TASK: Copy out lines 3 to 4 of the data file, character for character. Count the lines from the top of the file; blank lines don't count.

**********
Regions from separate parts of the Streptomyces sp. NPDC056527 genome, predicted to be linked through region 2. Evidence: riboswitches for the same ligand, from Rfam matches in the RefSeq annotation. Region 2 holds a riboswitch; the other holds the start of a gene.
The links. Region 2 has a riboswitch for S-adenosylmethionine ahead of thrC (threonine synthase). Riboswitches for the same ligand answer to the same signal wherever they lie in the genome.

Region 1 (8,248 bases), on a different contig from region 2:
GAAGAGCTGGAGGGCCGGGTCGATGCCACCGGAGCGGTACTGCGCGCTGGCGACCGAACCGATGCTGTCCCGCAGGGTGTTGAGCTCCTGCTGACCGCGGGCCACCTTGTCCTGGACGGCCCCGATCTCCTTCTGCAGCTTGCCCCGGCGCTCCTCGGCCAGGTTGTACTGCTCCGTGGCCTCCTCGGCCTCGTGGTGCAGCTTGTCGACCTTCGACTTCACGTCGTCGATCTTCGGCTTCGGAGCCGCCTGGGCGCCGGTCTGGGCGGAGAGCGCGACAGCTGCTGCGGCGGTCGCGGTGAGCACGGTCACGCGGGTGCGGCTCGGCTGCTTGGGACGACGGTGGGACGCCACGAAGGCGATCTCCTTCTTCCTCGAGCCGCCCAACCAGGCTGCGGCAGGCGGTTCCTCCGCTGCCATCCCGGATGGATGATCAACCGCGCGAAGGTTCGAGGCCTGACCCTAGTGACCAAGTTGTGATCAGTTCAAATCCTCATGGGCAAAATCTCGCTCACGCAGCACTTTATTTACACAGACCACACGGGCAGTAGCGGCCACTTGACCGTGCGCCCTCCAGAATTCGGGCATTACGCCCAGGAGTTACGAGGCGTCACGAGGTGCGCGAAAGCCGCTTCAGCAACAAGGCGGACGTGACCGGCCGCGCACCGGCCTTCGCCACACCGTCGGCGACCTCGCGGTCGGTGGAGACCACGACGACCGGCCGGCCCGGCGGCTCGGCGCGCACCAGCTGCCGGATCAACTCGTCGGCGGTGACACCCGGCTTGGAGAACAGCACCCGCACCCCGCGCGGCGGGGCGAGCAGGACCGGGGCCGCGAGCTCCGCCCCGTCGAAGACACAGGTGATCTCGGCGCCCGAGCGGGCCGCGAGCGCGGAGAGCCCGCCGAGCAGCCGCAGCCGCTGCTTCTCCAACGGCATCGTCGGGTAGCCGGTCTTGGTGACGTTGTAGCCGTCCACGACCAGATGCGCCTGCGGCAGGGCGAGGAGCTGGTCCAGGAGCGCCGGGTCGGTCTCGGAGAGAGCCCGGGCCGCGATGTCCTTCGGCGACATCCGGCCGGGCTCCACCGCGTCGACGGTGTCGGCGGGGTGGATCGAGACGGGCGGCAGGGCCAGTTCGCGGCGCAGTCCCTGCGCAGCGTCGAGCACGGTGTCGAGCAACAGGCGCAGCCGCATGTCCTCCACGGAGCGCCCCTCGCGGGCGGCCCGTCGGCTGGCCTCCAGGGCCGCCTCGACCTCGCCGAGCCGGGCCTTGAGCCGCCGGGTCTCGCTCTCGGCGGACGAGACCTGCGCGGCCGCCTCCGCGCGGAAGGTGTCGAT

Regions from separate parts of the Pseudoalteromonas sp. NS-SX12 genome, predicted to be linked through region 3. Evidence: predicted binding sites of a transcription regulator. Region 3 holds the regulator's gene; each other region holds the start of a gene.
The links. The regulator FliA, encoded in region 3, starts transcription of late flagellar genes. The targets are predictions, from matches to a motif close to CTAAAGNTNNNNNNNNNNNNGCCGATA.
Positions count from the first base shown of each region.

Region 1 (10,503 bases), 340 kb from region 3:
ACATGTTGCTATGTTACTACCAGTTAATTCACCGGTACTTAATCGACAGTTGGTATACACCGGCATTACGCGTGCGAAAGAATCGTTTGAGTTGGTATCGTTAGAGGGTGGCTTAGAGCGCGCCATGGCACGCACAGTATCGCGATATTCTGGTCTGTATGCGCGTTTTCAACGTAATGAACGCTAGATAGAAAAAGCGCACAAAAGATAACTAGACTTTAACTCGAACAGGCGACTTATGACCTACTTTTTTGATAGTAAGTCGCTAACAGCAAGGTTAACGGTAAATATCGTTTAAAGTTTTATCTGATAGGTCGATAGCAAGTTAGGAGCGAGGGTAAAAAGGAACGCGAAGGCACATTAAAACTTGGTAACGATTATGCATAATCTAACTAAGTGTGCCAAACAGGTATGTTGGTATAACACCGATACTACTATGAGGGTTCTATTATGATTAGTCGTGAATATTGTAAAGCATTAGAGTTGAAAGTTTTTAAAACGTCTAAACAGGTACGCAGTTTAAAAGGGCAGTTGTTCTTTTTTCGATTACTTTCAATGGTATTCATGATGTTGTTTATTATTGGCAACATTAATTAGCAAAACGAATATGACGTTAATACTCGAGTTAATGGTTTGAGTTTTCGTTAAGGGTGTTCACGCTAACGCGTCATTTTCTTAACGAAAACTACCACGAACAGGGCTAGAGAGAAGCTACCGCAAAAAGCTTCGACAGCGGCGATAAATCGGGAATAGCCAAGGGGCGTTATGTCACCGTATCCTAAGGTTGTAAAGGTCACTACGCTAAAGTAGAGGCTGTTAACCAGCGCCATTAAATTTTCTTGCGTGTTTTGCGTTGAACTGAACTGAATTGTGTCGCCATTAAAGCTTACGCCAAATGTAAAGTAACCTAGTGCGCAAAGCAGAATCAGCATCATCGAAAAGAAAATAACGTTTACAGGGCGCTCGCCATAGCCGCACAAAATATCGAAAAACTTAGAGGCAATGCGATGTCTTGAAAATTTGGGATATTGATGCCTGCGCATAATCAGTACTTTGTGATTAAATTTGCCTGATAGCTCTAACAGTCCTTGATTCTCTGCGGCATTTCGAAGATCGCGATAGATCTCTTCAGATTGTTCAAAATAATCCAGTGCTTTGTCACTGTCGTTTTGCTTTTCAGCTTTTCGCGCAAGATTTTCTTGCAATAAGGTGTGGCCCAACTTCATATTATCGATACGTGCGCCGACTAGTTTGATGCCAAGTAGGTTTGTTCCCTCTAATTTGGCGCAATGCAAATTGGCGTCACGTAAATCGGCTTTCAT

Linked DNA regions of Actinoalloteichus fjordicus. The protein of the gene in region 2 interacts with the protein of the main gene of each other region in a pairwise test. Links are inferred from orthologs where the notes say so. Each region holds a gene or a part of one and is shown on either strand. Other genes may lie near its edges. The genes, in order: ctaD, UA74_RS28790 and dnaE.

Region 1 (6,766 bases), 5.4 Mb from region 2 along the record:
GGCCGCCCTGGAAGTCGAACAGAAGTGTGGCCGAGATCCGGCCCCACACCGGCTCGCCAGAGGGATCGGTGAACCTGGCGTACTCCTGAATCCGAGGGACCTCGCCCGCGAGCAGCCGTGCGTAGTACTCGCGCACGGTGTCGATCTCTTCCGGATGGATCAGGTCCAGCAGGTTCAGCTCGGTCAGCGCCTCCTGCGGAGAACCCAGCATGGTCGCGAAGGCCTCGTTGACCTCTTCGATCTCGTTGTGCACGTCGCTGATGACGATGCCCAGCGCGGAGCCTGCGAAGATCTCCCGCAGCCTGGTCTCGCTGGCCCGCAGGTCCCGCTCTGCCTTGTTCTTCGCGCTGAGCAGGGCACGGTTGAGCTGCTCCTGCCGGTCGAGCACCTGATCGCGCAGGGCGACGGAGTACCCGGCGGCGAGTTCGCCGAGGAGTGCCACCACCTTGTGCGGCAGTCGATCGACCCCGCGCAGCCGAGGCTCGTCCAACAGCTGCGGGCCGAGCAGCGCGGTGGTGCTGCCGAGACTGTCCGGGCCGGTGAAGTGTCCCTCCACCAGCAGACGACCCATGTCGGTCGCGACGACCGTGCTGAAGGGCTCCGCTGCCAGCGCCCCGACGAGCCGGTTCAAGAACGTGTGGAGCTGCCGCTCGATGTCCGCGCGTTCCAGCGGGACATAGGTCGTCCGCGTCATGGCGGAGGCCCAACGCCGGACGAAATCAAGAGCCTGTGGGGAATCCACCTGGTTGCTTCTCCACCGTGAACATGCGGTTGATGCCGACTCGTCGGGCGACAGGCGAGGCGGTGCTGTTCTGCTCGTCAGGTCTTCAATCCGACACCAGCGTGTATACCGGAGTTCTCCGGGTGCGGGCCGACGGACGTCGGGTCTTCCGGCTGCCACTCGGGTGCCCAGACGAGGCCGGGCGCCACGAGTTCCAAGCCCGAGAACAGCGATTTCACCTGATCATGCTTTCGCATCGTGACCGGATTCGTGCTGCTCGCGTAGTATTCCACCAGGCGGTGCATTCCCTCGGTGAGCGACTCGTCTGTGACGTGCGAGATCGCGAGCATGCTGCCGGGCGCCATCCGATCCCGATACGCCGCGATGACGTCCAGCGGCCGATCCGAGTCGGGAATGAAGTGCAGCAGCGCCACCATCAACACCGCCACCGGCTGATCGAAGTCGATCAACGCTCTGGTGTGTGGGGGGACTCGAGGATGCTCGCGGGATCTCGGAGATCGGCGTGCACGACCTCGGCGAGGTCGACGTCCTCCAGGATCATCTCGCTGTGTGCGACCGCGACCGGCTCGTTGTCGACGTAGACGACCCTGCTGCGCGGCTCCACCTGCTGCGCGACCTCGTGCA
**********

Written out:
Region 1 (8,248 bases), on a different contig from region 2:
GAAGAGCTGGAGGGCCGGGTCGATGCCACCGGAGCGGTACTGCGCGCTGGCGACCGAACCGATGCTGTCCCGCAGGGTGTTGAGCTCCTGCTGACCGCGGGCCACCTTGTCCTGGACGGCCCCGATCTCCTTCTGCAGCTTGCCCCGGCGCTCCTCGGCCAGGTTGTACTGCTCCGTGGCCTCCTCGGCCTCGTGGTGCAGCTTGTCGACCTTCGACTTCACGTCGTCGATCTTCGGCTTCGGAGCCGCCTGGGCGCCGGTCTGGGCGGAGAGCGCGACAGCTGCTGCGGCGGTCGCGGTGAGCACGGTCACGCGGGTGCGGCTCGGCTGCTTGGGACGACGGTGGGACGCCACGAAGGCGATCTCCTTCTTCCTCGAGCCGCCCAACCAGGCTGCGGCAGGCGGTTCCTCCGCTGCCATCCCGGATGGATGATCAACCGCGCGAAGGTTCGAGGCCTGACCCTAGTGACCAAGTTGTGATCAGTTCAAATCCTCATGGGCAAAATCTCGCTCACGCAGCACTTTATTTACACAGACCACACGGGCAGTAGCGGCCACTTGACCGTGCGCCCTCCAGAATTCGGGCATTACGCCCAGGAGTTACGAGGCGTCACGAGGTGCGCGAAAGCCGCTTCAGCAACAAGGCGGACGTGACCGGCCGCGCACCGGCCTTCGCCACACCGTCGGCGACCTCGCGGTCGGTGGAGACCACGACGACCGGCCGGCCCGGCGGCTCGGCGCGCACCAGCTGCCGGATCAACTCGTCGGCGGTGACACCCGGCTTGGAGAACAGCACCCGCACCCCGCGCGGCGGGGCGAGCAGGACCGGGGCCGCGAGCTCCGCCCCGTCGAAGACACAGGTGATCTCGGCGCCCGAGCGGGCCGCGAGCGCGGAGAGCCCGCCGAGCAGCCGCAGCCGCTGCTTCTCCAACGGCATCGTCGGGTAGCCGGTCTTGGTGACGTTGTAGCCGTCCACGACCAGATGCGCCTGCGGCAGGGCGAGGAGCTGGTCCAGGAGCGCCGGGTCGGTCTCGGAGAGAGCCCGGGCCGCGATGTCCTTCGGCGACATCCGGCCGGGCTCCACCGCGTCGACGGTGTCGGCGGGGTGGATCGAGACGGGCGGCAGGGCCAGTTCGCGGCGCAGTCCCTGCGCAGCGTCGAGCACGGTGTCGAGCAACAGGCGCAGCCGCATGTCCTCCACGGAGCGCCCCTCGCGGGCGGCCCGTCGGCTGGCCTCCAGGGCCGCCTCGACCTCGCCGAGCCGGGCCTTGAGCCGCCGGGTCTCGCTCTCGGCGGACGAGACCTGCGCGGCCGCCTCCGCGCGGAAGGTGTCGAT